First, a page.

Advancing the right to read


2007 Nobel Prize for Literature Laureate Doris Lessing.

In her Nobel Prize acceptance speech Doris Lessing used her inestimable talents to convey with eloquence and urgency, the hunger for books across Africa.

This is a hunger which Book Aid International, for whom I work has, been trying to fill for over 50 years. Last year we sent half a million quality books to Africa. We also supported libraries on the continent to purchase books from African publishers including, where they were available, books in local languages.

But as Lessing’s stories of people in Zimbabwe testify, the gap between supply and demand remains unacceptably large.

Literacy - being able to read and write - is widely regarded as a basic human right. Reading also enables people to exercise other rights; to participate in decisions which affect them, to access vital information and of course it's key to the right to education.

But without material to read, the right to literacy means nothing in practice. The consequence of this is that many people in Africa, having learnt to read in school or adult literacy classes actually lose the ability to read once they leave the classroom. Worse still the shortage of books and learning materials in African schools means that many children will actually leave primary education illiterate.

But despite the centrality of books to securing human rights they are often dismissed as frivolous luxuries. The education sector provides a good example.

With the help of aid from rich countries the number of children enrolled in school in sub-Sahran Africa has increased significantly. In recent years school enrollment has risen from 77% to 85%, that's almost 10 million more children in school.

But more children have meant larger class sizes, fewer resources and poor educational outcomes. As a result poor literacy and numeracy, high levels of grade repetition and low retention rates are common to primary schools across the continent.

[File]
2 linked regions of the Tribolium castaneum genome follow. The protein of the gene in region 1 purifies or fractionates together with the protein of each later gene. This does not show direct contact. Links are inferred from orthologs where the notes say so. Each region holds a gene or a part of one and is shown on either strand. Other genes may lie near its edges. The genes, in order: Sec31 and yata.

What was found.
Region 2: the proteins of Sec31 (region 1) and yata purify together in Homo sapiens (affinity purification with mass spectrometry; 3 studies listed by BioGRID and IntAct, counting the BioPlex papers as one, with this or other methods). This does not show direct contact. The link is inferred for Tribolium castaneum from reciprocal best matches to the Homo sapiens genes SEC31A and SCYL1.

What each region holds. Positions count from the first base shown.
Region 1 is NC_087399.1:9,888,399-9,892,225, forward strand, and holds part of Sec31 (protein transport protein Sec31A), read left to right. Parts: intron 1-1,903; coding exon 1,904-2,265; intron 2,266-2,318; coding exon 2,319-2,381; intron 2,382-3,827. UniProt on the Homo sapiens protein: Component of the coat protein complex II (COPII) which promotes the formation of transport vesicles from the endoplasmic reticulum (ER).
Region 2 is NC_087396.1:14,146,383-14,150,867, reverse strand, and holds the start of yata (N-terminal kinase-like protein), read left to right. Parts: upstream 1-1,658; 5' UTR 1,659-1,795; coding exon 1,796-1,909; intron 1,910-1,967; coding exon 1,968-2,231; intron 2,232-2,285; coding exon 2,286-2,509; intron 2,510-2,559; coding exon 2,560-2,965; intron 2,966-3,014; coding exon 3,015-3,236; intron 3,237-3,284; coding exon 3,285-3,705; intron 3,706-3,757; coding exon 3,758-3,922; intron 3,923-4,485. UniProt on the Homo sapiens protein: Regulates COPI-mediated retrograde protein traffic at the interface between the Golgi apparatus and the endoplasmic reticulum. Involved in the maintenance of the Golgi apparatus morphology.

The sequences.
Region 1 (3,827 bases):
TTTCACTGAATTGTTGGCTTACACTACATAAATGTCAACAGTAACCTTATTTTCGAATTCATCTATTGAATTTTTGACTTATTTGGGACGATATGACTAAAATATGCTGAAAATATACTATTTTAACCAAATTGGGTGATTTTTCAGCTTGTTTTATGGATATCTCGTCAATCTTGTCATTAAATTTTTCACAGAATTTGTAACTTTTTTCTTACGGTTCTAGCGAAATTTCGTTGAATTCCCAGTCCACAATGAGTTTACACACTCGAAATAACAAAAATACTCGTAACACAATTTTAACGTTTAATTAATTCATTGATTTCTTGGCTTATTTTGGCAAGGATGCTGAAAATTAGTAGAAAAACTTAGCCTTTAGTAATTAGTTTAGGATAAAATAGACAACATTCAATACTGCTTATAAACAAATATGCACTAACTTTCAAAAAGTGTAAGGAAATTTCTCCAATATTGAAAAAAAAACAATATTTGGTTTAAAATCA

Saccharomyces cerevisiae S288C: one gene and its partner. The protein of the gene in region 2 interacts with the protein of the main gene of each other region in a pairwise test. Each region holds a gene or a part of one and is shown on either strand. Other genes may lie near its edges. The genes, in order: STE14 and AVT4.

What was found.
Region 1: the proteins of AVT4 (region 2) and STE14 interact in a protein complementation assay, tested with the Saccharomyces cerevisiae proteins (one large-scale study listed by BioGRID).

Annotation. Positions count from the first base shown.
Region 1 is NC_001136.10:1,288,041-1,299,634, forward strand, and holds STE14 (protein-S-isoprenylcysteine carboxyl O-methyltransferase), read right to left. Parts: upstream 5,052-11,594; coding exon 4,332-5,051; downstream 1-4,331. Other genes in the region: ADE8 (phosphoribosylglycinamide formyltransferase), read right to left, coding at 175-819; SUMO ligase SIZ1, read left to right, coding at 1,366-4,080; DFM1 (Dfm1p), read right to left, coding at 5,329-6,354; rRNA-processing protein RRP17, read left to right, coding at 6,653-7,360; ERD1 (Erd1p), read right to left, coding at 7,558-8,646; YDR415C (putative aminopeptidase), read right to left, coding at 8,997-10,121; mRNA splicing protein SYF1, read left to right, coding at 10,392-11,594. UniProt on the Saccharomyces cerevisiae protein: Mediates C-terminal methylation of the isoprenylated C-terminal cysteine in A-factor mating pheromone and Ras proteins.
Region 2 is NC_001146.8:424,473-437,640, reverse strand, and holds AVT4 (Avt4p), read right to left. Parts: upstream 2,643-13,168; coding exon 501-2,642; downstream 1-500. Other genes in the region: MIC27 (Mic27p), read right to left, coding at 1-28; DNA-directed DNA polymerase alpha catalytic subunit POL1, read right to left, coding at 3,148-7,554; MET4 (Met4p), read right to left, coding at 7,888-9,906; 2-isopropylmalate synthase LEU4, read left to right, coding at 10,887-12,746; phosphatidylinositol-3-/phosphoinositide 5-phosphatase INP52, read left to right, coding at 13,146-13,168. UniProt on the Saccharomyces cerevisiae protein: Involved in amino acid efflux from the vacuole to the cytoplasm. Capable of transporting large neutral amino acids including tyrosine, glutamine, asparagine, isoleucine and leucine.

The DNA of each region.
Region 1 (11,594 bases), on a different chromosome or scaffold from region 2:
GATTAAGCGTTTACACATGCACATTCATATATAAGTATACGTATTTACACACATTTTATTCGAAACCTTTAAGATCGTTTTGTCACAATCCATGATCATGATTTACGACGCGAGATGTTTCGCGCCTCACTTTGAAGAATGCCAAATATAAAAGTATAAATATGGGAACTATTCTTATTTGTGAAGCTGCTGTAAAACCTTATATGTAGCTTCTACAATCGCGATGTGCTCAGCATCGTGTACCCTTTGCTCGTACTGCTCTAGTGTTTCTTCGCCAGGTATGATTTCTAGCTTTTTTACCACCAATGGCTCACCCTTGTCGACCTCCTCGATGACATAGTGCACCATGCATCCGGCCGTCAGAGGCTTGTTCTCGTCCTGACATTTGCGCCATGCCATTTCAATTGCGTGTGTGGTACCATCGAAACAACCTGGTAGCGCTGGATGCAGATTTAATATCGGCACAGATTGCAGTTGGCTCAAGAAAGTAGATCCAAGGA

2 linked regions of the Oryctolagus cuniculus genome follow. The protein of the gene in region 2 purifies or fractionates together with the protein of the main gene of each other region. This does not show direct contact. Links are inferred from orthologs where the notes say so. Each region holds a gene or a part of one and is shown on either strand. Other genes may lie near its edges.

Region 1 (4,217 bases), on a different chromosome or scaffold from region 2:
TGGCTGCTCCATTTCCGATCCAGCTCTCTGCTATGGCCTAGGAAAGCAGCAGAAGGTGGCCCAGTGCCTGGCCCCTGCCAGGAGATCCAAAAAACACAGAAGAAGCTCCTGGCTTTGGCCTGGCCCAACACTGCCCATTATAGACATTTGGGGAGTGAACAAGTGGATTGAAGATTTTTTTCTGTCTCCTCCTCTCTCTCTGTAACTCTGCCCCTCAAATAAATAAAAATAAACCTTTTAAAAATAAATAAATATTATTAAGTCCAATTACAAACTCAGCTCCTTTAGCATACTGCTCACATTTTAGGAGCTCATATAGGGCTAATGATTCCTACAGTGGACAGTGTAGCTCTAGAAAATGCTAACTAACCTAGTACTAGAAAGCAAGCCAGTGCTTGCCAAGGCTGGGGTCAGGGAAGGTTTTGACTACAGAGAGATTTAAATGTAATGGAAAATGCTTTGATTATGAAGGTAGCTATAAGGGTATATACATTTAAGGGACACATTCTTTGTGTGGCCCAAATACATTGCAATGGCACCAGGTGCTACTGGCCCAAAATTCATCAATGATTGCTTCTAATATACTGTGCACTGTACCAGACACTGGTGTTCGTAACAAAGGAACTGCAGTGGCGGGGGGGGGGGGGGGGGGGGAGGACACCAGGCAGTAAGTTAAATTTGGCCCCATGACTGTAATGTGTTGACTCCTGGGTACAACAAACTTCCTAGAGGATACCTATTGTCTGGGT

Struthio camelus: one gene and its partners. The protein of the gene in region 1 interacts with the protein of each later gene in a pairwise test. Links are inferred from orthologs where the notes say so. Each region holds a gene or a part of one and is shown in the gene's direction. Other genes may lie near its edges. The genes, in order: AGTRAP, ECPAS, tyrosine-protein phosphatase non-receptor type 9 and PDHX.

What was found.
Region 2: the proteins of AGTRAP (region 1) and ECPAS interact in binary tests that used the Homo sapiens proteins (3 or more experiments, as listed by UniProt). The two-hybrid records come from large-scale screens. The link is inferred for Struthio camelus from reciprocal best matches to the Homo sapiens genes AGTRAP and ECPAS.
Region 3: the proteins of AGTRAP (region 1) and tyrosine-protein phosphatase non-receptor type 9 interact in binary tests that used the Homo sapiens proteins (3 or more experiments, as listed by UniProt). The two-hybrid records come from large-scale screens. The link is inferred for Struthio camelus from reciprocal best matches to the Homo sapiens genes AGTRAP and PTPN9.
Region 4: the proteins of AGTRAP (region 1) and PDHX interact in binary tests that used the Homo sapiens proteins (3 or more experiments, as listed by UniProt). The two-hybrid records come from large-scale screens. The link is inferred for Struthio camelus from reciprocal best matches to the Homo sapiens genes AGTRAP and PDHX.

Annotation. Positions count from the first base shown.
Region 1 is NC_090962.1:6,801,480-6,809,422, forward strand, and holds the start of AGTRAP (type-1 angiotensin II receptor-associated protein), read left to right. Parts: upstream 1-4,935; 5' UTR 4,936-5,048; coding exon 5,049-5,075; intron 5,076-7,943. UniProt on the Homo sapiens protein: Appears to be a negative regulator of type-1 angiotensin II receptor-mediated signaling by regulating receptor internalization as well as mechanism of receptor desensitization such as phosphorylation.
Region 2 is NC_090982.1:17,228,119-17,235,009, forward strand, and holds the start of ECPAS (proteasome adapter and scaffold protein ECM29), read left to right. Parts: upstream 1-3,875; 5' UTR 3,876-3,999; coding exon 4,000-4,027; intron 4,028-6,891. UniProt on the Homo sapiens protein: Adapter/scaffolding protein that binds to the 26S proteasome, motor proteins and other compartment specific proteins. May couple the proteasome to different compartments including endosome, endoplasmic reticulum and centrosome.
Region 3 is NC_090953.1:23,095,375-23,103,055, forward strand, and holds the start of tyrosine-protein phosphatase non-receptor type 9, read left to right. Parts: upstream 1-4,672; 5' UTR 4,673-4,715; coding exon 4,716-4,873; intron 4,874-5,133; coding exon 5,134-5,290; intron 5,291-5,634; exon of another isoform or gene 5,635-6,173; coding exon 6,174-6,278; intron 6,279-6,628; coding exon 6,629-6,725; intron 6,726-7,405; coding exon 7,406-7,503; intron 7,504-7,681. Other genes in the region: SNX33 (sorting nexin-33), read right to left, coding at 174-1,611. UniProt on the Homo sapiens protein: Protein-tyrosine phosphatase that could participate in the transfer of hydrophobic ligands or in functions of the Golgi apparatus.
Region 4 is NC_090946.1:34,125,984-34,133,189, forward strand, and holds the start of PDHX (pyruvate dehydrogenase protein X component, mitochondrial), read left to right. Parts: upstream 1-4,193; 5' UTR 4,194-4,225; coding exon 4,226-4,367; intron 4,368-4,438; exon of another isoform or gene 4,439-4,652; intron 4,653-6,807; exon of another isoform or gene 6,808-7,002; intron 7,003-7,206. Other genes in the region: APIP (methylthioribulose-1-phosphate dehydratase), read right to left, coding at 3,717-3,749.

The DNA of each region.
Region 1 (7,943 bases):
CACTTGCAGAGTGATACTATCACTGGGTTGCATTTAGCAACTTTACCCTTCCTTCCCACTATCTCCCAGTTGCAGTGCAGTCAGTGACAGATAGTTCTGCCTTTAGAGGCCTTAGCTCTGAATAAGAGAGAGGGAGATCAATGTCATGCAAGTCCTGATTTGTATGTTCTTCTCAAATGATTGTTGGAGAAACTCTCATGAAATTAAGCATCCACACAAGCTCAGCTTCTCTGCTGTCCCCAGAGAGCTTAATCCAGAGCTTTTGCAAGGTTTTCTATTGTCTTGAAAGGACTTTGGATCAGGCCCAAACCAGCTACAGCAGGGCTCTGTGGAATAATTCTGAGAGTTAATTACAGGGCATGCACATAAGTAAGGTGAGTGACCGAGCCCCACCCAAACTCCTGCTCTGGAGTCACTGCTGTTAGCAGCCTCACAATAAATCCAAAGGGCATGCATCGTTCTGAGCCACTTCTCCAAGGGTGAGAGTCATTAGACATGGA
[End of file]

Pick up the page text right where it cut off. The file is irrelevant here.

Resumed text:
A wholesale absence of reading materials in schools is a key part of this problem. Where textbooks exist they are commonly shared between up to 16 students. Other materials, like basic readers for primary school students, novels and non-fiction information books are unheard of in many schools.

Books in schools, like medicine in hospitals, need to be recognized as an essential part of a school’s infrastructure. Just as Aids activists have successfully argued that anti-HIV drugs are essential for securing the right to health of people living with HIV, we need activists to campaign for books to be regarded as essential tools in securing the right to read.

If books were seen as prerequisites for exercising basic rights a range of policies would flow. The provision of books could genuinely be regarded as a public good rather than a non-essential add on, and books could take their place along side building classrooms, training teachers and abolishing school fees in donor funded government education plans. Well stocked public libraries would be seen as essential infrastructure alongside toilets and clinics.

Creating rich literate environments which allow people in poor countries to access books and which supports their right to read is possible.

It needs sustained commitment from governments in both the developed and developing world to;

- support book publishing and selling;

- improve access to information alongside other programs that are

delivering basic services; and above all

- get books and learning materials into schools and homes.

The right to read of the world’s poorest citizens depends on it.

For more information:

Nobel Prize

Doris Lessing

Book Aid International